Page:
Total Hip Prosthesis for Revision of Unsuccessful Excision Arthroplasty
Article first published online: 28 JUN 2008
Volume 11, Issue 4, pages 134–139, October 1982
How to Cite
GOFTON, N. and SUMNER-SMITH, G. (1982), Total Hip Prosthesis for Revision of Unsuccessful Excision Arthroplasty. Veterinary Surgery, 11: 134–139. doi: 10.1111/j.1532-950X.1982.tb00689.x
- Issue published online: 28 JUN 2008
- Article first published online: 28 JUN 2008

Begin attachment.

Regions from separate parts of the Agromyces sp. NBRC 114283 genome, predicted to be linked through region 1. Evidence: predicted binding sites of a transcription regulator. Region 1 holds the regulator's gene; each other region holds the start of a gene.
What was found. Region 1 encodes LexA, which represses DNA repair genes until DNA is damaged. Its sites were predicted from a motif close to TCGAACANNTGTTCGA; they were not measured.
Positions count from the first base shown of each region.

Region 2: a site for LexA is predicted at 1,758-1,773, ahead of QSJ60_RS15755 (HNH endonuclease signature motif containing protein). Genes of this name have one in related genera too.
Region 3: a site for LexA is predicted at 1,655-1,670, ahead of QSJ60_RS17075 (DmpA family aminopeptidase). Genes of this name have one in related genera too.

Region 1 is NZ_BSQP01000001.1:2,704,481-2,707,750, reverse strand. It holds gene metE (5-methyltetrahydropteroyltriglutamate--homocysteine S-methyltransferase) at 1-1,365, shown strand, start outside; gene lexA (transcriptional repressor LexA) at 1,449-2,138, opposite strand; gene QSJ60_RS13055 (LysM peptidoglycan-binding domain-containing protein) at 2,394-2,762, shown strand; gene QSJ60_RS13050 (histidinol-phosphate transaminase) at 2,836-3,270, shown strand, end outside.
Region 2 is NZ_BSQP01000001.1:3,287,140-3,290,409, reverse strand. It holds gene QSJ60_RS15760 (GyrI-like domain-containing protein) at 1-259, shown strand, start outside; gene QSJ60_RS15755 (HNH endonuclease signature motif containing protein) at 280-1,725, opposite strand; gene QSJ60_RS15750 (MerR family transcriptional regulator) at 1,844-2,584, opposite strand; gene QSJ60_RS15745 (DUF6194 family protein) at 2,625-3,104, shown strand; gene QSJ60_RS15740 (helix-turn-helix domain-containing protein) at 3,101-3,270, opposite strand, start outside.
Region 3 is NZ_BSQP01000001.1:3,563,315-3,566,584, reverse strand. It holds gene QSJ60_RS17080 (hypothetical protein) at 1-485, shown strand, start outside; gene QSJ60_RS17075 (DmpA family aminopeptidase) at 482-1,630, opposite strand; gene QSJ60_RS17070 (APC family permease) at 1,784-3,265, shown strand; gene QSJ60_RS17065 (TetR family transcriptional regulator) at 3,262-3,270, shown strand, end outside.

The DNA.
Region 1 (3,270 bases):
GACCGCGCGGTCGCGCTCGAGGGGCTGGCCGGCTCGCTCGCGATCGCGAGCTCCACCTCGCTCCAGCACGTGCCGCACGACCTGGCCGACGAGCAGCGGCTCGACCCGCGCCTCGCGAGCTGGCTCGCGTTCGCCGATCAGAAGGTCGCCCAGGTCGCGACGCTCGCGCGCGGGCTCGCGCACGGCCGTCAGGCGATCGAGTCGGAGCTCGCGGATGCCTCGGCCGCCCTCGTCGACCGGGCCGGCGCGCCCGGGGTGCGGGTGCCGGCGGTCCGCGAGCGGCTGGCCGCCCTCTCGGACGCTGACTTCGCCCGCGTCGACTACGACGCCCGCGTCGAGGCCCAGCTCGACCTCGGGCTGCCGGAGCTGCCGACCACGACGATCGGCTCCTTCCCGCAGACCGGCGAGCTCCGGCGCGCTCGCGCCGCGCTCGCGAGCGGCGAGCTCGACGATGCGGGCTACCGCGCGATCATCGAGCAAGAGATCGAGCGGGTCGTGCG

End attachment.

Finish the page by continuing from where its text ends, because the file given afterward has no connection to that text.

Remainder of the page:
Two types of total hip prostheses were implanted in three dogs that had been previously treated by excision arthroplasty, two for degenerative joint disease secondary to hip dysplasia and one for removal of a fractured femoral neck. Complications occurred in one case when the femoral shaft was split during the reaming process for implantation of the prosthesis and at three weeks after surgery when an oblique fracture of the distal femur occurred. Both complications were treated successfully. The time since surgery varied between eight and 18 months. All three dogs had excellent functional results evidenced by increased joint mobility and freedom from pain.